Businesses in the international travel industry have been among the hardest hit by the economic impact of the coronavirus pandemic. Many of those businesses are likely to face difficult choices in the coming weeks and months, including, in some extreme cases, whether to go into administration.

In this blog post, Cressida Mawdesley-Thomas and Tim Goodwin of 12 King’s Bench Walk look at a decision handed down on Easter Monday by Mr Justice Snowden, which provides some helpful and timely guidance as to how the CJRS operates in the particular context of companies going into administration.

The latest government guidance on the Coronavirus Job Retention Scheme (the “CJRS”) is available here. HM Treasury’s direction to HMRC regarding the application of the CJRS can be found here.


The Italian restaurant chain, Carluccio’s entered into administration on 30 March 2020 and had no money with which to continue paying the wages of its 2,000 employees. Therefore, unless the administrators could access the CJRS, they would have to make the workforce redundant.

The administrators of Carluccio’s were hoping to “mothball” the business, with a view to selling it. As such, the administrators did not want to make the employees redundant as it would have had a negative impact on the value of the Carluccio’s business. Accordingly, shortly after their appointment, the administrators made an offer to place the employees on furlough pursuant to the CJRS. The overwhelming majority of employees accepted the furlough offer, although a few rejected it, and some did not respond.

Importantly, the administrators were only willing to furlough employees if the costs of doing so were met by the Government under the CJRS.


Two features of the scheme that are particularly relevant in the context of insolvency:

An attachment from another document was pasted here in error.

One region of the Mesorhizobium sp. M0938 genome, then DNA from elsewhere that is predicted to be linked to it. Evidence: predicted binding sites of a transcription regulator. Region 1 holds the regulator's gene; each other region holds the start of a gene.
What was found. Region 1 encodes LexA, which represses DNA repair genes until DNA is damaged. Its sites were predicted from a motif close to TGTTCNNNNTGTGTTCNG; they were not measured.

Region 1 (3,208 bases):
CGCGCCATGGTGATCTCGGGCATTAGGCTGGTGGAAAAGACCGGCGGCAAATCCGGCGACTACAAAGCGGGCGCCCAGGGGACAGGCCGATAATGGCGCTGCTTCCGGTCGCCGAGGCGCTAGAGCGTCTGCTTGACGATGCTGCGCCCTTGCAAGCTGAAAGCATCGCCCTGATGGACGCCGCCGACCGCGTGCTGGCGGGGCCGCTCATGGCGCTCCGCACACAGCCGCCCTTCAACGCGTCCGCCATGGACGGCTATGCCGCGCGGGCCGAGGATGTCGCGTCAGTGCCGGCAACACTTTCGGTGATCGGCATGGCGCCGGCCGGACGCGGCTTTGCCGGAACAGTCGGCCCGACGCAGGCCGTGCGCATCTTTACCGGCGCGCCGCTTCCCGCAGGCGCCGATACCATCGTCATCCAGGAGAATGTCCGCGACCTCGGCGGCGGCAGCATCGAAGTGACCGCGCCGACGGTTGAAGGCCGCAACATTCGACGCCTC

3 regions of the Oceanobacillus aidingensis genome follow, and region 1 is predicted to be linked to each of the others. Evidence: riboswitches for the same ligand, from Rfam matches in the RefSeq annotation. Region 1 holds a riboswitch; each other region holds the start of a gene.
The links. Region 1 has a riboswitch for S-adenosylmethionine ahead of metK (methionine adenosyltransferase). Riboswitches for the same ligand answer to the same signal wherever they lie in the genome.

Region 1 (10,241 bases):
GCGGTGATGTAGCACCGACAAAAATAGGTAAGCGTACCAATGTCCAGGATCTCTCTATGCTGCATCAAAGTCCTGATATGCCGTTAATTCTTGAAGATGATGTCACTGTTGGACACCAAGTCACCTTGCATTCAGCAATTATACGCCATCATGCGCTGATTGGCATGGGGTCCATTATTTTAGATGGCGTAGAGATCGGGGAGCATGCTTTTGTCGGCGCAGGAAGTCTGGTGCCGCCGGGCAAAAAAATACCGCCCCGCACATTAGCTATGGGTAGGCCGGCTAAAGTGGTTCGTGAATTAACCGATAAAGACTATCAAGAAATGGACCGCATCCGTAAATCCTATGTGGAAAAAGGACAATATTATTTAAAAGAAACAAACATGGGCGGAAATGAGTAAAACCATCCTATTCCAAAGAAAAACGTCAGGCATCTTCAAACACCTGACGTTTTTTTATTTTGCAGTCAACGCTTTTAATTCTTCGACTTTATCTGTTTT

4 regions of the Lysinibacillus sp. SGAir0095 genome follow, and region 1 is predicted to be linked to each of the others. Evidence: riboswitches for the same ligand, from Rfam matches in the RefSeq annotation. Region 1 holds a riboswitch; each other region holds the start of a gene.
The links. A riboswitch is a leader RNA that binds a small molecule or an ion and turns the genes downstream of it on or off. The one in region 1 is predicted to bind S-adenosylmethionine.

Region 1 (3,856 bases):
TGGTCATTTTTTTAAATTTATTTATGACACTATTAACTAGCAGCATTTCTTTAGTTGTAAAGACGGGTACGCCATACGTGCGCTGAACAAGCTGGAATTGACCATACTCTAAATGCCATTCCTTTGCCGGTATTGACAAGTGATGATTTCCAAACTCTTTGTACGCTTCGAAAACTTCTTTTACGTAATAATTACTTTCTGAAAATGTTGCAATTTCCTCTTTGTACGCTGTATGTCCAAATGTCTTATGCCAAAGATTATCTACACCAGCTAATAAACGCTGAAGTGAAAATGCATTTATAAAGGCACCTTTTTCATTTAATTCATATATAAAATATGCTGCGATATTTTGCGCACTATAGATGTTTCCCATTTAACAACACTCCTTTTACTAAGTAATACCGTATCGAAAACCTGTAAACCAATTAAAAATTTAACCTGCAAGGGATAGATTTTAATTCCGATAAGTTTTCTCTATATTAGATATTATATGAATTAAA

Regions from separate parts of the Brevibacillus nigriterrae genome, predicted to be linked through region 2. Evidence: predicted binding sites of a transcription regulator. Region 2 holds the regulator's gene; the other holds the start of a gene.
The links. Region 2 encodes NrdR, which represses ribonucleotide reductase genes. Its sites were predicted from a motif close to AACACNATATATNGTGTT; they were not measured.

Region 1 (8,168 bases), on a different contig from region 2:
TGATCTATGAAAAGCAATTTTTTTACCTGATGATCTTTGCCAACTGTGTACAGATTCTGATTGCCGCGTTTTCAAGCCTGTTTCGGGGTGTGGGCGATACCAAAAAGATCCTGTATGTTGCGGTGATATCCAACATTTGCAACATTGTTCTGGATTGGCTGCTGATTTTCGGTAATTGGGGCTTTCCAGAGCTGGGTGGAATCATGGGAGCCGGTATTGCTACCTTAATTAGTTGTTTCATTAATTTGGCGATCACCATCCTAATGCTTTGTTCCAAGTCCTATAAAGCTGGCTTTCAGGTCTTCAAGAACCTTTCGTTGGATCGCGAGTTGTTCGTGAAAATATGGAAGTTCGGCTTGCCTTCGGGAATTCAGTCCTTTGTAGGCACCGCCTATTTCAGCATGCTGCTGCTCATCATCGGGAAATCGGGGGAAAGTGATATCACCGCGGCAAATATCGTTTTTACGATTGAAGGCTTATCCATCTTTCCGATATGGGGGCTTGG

• A claim is made by the employer, not the employee, and the Government will pay any grant monies into the employer’s bank account, not directly to the employee;
  • The grant monies are to be accounted for as income by the employer.

These features mean that any grant monies paid by the Government under the CJRS will constitute assets of the company in administration.

How is the CJRS supposed to work in an insolvency process?

The guidance on the scheme that was available before Mr Justice Snowden (provided by the Government on 9 April 2020) noted as follows:

“Where a company is being taken under the management of an administrator, the administrator will be able to access the Job Retention Scheme. However, we would expect an administrator would only access the scheme if there is a reasonable likelihood of rehiring the workers. For instance, this could be as a result of an administration and pursuit of a sale of the business.” (Emphasis added.)

The difficulty in this case arose because the new CJRS does not, on one reading, sit comfortably with the Insolvency Act 1986 (the “Act”).

  • Under the Act, administrators may only dispose of the assets of a company in administration in accordance with the insolvency legislation and, in particular, by making payments in the order of priorities prescribed in that legislation.
  • Paragraph 99(5) of Schedule B1 of the Act allows administrators to ‘adopt’ the contracts of employees. Employees who are adopted by the administrators have super-priority as creditors in respect of the assets of the business.
  • As such, under the Act, grants paid to an employer in administration from the CJRS should only be paid out to employees in priority to other creditors if they have been ‘adopted’. Otherwise such grants received by the employer, which are part of the assets of the company, should be available to creditors according to the normal priority rules.

A question therefore arises whether an employee placed on furlough is technically adopted for the purposes of the Act. If not, any sums paid to them from the CJRS will be in breach of the relevant insolvency legislation. But equally, if any sum received by the company or administrator from the CJRS is not paid to the furloughed employee but instead redistributed to other creditors, that will be a breach of the CJRS.